• Sam Elder

Climate Emergency - Approaching a Crunch Point for Adaptation

Many of you will have read the recent headlines "Homes to start losing insurance within 15-years", following the release of an insightful new report from Belinda Storey for the Deep South Challenge. The report did an excellent job of getting this important issue back into the public spotlight; however on reading it alongside other recent articles, I wonder if the media may have understated the issue and created a false sense of security.

Why? Well firstly, the author says as much - noting that the 10,000 houses stated as at risk of insurance withdrawal is a very conservative estimate (considering only coastal flooding, properties in 4 cities and within 1km of the coast, etc), therefore "we expect the true number of homes facing coastal insurance retreat to be higher, and the number on our inland floodplains to be far higher. Our results should be taken as a lower bound.”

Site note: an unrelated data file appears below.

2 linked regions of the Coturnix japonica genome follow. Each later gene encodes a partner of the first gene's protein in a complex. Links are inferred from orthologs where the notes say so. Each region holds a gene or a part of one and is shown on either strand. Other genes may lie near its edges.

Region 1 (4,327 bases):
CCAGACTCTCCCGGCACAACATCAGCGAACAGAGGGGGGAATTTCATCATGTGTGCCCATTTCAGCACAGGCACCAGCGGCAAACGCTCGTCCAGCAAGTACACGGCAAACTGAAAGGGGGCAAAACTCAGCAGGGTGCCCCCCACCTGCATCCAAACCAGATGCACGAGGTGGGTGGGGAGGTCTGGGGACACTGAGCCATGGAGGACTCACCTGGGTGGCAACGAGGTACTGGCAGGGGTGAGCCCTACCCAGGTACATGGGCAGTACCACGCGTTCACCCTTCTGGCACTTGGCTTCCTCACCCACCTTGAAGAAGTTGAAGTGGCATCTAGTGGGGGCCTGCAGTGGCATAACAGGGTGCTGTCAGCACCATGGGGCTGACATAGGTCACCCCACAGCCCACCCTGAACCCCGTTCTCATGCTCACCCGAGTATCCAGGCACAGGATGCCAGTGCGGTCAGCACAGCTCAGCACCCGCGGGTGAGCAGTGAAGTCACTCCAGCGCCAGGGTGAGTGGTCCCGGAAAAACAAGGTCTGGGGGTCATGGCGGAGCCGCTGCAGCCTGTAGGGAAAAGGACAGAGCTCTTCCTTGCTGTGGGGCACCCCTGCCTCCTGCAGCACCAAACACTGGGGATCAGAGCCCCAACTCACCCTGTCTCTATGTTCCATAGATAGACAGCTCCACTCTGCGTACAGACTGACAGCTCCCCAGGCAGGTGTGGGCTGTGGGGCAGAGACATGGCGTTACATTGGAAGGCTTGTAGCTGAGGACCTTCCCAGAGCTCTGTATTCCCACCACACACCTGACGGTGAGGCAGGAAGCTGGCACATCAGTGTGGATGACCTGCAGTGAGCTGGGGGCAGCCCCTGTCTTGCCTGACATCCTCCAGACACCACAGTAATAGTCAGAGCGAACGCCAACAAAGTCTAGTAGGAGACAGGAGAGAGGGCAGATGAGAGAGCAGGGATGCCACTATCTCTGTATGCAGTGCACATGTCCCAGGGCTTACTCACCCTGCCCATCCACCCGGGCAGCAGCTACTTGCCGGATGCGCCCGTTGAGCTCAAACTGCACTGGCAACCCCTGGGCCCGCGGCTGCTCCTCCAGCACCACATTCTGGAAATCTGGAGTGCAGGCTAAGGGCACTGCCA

Secondly, the timing and extent to which insurers act will be largely driven by their risk tolerance, reflected in the Annual Exceedance Probability threshold (AEP - the probability of a flood event occurring in any given year) at which they withdraw cover from a property. The report assumes an AEP threshold of 2% for partial insurance withdrawal, through to 5% for full withdrawal - presumably based on insurer input early in the research project. However things changed in 2020 - commentary this month from the insurance sector suggests climate change and Covid-driven pressures on global reinsurers have had "a much more significant impact on our highest-risk areas than most realise....They’re really looking at what they need to do to maintain their credit ratings....The instant reaction is reduction in capacity to high-risk areas, and that area in New Zealand is the cost of catastrophe cover.”